When I was a kid everybody wanted to become an astronaut. Me? Not so much. But I knew that I would like to write songs about astronauts.
In kindergarten, everybody was singing songs about Yuri Gagarin. There were Russian soldier chorus singing on TV. It was cool.
Now, I have lived for 37 years and I finally know, which was the coolest space mission in space history. It was Apollo 8. They were shot in space in 1968, when USA and USSR were having their Space race. Gagarin had already been in space several years before. Yankees were step behind. There was a risk, that USSR could be the first ones to fly to the Moon and leave their red flag there. USA couldn’t wait. So, Apollo 8 was sent into space in an untested rocket (year before, whole crew burned in an accident, because somebody decided to blow a bit more oxygen in the cabin - it’s a stupid thing to do). And the whole mission plan was put together in rush.
But Apollo 8 carried this mission out brilliantly. If the return module’s engines had failed, they would be left stranded in orbit until they die. That would be the first grave in space. There was no other spacecraft that would come to rescue (Yuri Gagarin was already dead, by the way).
But the engines worked fine, so, there was a another problem - getting back in the atmosphere, because the slightest deviance in the angle would result in burning or spiraling out in orbit without the second chance to enter the atmosphere. Let me remind you, that this was 1968, when spaceships were simple like an old school bus without GPS and fancy electronics. The angle was determined by astronauts steering the ship. Lives of the astronauts were not of high value. It was a peak of Vietnam war. So, few Americans more or less...
The communication between Houston and the rocket was supported by a simple radio. And that’s it. The HQ on Earth knew only the facts provided by astronauts via radio (for example, the fact that they spotted Santa Claus). There were no online information from ship’s panels.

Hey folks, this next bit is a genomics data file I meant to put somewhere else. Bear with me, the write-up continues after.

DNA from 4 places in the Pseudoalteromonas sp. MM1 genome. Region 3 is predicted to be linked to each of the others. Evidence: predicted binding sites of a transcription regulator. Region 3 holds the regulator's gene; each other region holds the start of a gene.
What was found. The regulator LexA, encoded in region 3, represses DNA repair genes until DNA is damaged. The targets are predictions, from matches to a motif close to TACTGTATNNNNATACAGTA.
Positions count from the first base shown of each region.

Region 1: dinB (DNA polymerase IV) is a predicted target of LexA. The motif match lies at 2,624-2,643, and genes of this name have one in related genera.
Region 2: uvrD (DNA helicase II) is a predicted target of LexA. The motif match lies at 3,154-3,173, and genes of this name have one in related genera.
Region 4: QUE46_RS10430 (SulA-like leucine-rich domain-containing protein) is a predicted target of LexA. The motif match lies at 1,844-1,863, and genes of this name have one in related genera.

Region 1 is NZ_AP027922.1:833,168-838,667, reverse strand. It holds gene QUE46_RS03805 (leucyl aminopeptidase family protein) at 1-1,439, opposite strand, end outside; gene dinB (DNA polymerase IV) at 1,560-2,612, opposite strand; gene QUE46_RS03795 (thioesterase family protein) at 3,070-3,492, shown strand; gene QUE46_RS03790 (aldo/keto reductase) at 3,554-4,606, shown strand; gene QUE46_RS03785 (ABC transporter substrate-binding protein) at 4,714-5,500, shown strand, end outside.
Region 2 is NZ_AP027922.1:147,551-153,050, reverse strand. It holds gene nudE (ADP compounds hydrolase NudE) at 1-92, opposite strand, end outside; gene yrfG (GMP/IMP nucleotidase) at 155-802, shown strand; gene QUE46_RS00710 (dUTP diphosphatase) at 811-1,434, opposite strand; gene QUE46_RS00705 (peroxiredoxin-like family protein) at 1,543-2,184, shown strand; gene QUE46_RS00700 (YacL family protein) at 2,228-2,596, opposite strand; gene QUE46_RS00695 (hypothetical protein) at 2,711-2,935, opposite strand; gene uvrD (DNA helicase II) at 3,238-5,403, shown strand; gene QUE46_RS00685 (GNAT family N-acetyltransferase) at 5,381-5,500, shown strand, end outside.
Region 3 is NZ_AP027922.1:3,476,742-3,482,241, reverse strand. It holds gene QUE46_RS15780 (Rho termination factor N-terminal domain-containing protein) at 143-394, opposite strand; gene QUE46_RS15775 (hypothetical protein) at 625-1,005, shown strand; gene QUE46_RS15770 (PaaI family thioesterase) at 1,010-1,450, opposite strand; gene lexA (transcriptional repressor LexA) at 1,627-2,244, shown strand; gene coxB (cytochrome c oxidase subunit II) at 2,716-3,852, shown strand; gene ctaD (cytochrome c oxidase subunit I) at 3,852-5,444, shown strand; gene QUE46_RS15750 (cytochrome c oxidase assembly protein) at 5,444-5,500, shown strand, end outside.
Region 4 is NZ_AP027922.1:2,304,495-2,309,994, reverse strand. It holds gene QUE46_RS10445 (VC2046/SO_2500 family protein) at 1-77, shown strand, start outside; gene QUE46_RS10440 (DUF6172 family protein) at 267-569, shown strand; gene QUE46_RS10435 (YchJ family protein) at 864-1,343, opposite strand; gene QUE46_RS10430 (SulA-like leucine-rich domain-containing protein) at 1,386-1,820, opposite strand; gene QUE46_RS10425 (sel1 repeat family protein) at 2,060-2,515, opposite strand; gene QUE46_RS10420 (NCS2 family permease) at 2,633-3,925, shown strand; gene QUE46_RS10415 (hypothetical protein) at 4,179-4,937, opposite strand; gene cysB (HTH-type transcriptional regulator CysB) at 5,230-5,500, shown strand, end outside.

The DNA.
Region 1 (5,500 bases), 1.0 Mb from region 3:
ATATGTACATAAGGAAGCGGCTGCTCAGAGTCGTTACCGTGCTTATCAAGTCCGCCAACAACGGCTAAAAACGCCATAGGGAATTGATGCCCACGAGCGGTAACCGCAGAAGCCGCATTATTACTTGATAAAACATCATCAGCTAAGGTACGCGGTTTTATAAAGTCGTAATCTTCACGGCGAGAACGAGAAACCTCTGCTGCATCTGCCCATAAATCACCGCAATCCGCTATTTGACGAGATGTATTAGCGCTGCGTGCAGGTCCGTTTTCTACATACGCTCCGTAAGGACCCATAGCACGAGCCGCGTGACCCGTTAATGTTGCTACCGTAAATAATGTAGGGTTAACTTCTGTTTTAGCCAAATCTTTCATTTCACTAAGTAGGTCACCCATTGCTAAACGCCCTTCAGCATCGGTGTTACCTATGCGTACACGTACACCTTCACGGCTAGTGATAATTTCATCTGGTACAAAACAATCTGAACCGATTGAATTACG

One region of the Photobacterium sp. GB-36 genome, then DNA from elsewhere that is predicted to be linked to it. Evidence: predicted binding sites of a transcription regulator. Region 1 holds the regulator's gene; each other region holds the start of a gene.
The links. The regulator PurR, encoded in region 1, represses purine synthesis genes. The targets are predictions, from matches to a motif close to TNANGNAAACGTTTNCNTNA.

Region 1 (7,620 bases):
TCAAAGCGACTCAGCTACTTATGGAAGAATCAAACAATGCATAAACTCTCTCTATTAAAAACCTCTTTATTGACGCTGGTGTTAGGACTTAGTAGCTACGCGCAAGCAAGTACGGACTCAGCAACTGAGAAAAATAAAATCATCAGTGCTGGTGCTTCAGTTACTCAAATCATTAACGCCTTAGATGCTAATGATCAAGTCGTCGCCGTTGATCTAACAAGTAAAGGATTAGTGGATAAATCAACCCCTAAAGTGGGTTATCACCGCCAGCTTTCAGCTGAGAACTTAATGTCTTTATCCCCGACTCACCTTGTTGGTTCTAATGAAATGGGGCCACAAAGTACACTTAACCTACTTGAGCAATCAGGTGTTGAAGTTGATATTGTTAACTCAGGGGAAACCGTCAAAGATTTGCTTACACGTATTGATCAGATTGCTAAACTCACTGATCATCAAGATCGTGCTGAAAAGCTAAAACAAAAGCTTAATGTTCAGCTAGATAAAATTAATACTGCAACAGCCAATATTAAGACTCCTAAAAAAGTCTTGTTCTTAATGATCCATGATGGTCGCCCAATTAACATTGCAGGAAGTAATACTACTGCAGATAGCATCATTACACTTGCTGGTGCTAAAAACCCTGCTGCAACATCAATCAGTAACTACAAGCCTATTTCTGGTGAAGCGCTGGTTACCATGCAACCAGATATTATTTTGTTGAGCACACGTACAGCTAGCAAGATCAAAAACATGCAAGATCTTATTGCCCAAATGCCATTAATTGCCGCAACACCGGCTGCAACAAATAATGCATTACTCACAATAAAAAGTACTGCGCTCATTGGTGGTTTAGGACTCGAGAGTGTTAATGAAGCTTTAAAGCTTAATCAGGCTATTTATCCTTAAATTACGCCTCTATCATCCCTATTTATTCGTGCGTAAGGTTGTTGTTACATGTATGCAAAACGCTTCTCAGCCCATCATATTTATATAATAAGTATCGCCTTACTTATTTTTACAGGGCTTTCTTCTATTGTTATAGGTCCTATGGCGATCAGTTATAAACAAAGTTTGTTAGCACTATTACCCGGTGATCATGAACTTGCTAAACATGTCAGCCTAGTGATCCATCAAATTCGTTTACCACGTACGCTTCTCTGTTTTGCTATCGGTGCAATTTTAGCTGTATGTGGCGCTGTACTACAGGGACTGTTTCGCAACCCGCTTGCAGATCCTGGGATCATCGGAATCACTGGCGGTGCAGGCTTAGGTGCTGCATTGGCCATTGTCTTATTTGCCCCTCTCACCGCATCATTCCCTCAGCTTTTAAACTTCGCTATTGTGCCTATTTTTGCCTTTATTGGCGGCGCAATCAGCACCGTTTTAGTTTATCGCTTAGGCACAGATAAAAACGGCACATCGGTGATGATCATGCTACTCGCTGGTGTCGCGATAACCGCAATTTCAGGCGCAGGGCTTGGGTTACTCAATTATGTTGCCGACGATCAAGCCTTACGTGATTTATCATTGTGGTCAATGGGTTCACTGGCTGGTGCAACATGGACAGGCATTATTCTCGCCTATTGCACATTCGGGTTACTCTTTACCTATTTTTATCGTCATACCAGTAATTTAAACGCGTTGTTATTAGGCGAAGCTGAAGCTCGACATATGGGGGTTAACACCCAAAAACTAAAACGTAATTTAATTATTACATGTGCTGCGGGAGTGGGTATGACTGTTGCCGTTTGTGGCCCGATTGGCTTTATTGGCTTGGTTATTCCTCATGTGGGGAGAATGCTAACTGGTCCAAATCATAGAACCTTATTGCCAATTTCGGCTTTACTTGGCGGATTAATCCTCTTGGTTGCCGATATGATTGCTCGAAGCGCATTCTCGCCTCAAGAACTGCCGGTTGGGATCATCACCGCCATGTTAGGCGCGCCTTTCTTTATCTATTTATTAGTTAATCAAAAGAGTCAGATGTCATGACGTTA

But the main accomplishment of Apollo 8 crew was the legendary Earthrise photo. For the first time, people saw the rising Earth over the stark lunar horizon. Nowadays, it’s a pretty common picture, but in 1968 it would be an equivalent of an alien interview on CNN.
By the way, Apollo 8 did not land on the Moon. They just flew around it and took some pictures. Neil Armstrong and Apollo 11 landed on the Moon a year later. I think, the “big step for a mankind” was just a small curtsy, if you compare it to the Apollo 8 mission.
This legendary Earthrise photo with Earth like a blue oasis in the middle of black nowhere made people realize, that we have only one planet, just a small speck of life, and we should take care of it.
Astronaut William Anders, who took this photo, actually breached the protocol and started taking pictures, when he should have been checking some stuff on the rocket. As he later said, he didn’t really care, because he realized that they are absolutely lonely up there in a tin can.
In the end, this mission inspired several environment funds and movements, and began some effort in regards of saving the planet. You do know were we are 50 years later. Guys, they did not get the message!
And William Anders later said: “We came all this way to explore the Moon, and the most important thing is that we discovered the Earth.”
So, this is my song about the astronauts, that I wanted to write in kindergarten.